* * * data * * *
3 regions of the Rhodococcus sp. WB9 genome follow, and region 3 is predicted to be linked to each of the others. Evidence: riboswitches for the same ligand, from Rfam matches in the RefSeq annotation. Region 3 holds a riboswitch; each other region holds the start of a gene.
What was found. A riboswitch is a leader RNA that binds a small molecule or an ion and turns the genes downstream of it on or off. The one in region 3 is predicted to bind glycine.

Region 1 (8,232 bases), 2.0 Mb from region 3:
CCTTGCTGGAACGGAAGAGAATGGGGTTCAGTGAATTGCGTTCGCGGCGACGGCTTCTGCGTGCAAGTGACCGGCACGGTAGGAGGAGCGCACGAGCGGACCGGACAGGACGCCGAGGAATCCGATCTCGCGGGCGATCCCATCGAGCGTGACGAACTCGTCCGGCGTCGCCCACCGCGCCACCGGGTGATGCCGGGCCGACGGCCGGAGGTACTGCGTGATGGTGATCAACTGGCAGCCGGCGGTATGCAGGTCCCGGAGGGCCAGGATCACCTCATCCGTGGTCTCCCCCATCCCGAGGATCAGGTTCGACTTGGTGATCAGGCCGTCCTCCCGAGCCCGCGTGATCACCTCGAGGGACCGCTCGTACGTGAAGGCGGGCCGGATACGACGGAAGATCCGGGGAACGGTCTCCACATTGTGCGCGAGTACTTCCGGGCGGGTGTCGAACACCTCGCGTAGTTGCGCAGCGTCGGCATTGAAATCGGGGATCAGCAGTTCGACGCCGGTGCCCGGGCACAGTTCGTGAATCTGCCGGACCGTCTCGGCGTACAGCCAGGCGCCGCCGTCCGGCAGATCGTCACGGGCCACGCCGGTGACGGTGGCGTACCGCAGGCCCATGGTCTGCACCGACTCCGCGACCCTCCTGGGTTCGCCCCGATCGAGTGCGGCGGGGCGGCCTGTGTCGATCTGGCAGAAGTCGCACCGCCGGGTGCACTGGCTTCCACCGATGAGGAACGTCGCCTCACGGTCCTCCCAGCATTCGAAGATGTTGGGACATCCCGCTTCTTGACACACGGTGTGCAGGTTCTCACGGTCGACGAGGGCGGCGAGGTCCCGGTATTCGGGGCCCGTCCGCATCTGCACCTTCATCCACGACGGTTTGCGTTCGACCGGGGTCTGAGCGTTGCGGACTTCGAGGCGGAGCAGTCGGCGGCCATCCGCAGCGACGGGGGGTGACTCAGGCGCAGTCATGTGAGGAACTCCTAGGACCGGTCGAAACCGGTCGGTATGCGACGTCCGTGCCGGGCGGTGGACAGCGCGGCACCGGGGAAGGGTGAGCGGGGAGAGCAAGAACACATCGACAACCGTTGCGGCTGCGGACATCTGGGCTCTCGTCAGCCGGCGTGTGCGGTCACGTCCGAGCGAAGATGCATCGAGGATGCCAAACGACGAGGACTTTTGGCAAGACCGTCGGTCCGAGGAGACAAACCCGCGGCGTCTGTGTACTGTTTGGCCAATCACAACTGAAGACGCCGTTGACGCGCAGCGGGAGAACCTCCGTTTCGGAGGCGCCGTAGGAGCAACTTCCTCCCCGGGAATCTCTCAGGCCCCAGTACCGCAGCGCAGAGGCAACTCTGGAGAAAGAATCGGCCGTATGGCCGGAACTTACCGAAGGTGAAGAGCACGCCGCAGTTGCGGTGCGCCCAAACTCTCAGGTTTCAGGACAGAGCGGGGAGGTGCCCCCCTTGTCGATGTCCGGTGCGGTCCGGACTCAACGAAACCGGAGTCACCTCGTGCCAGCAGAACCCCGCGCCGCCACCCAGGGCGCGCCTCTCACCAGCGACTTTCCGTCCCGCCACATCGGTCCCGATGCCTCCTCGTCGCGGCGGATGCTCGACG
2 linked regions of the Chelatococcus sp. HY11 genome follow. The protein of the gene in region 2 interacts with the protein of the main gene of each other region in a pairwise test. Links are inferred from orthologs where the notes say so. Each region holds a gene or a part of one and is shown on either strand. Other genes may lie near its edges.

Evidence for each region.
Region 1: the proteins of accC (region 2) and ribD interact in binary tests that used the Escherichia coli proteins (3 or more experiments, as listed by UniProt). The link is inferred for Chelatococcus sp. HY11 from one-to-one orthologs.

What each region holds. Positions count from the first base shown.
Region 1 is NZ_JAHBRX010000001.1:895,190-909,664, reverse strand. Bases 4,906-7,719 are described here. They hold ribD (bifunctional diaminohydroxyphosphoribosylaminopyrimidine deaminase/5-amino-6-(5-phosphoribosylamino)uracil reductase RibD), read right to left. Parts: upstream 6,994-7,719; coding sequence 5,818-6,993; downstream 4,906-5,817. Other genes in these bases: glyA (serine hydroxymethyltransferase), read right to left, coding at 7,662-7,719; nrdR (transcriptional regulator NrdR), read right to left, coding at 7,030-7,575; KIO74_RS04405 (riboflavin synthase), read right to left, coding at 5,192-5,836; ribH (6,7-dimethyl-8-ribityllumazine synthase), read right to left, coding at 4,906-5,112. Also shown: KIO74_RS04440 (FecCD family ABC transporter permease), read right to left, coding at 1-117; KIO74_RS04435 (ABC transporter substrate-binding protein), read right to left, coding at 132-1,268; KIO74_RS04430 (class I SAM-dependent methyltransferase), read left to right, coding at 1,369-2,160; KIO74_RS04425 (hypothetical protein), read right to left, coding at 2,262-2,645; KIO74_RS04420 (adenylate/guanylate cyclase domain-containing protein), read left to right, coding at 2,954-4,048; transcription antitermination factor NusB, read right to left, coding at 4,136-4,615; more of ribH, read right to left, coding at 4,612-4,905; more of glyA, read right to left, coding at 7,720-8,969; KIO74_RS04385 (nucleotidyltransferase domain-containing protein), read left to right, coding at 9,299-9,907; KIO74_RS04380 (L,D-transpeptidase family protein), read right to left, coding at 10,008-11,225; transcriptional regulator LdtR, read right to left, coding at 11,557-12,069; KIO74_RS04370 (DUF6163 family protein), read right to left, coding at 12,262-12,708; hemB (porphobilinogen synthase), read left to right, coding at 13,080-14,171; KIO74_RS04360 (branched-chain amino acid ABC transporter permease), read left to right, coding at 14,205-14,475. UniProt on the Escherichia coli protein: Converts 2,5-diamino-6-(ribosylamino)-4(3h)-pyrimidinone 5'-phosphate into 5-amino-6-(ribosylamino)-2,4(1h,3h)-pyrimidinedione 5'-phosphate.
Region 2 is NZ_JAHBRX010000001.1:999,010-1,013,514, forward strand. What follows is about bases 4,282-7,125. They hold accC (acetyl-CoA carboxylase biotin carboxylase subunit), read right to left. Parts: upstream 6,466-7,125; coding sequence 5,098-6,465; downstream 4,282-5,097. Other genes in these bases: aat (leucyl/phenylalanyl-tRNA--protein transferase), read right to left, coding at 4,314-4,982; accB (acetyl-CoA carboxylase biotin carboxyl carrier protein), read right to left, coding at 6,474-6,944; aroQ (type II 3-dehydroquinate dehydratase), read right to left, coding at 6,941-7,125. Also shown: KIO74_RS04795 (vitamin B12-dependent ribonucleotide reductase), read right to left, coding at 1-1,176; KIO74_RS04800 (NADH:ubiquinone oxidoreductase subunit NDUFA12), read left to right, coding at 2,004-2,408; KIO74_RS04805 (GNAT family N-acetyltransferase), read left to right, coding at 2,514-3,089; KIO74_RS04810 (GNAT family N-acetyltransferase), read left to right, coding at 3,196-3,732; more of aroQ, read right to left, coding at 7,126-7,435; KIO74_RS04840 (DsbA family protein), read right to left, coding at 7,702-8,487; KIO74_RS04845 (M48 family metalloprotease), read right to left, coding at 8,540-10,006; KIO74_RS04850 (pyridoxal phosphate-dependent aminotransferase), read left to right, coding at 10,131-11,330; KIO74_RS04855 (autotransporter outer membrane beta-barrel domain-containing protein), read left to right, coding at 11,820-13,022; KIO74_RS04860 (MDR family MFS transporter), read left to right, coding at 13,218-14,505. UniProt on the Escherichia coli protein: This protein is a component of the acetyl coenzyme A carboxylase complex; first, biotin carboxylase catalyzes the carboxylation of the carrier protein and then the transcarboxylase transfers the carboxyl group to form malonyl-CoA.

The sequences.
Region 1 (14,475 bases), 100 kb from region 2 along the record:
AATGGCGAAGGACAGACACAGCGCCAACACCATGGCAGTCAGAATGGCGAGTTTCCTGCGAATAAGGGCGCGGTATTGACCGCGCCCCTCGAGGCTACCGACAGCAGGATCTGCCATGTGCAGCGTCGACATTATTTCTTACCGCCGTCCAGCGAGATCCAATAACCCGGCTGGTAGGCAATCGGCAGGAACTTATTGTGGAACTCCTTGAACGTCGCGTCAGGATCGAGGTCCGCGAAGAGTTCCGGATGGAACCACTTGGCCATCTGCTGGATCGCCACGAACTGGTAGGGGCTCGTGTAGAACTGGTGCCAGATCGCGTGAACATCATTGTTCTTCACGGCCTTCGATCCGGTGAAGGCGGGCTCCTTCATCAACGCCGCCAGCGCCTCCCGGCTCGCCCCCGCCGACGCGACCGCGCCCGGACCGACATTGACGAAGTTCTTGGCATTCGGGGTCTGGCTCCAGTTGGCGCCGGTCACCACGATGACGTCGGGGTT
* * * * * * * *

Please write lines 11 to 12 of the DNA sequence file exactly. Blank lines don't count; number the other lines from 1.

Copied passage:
The sequences.
Region 1 (14,475 bases), 100 kb from region 2 along the record: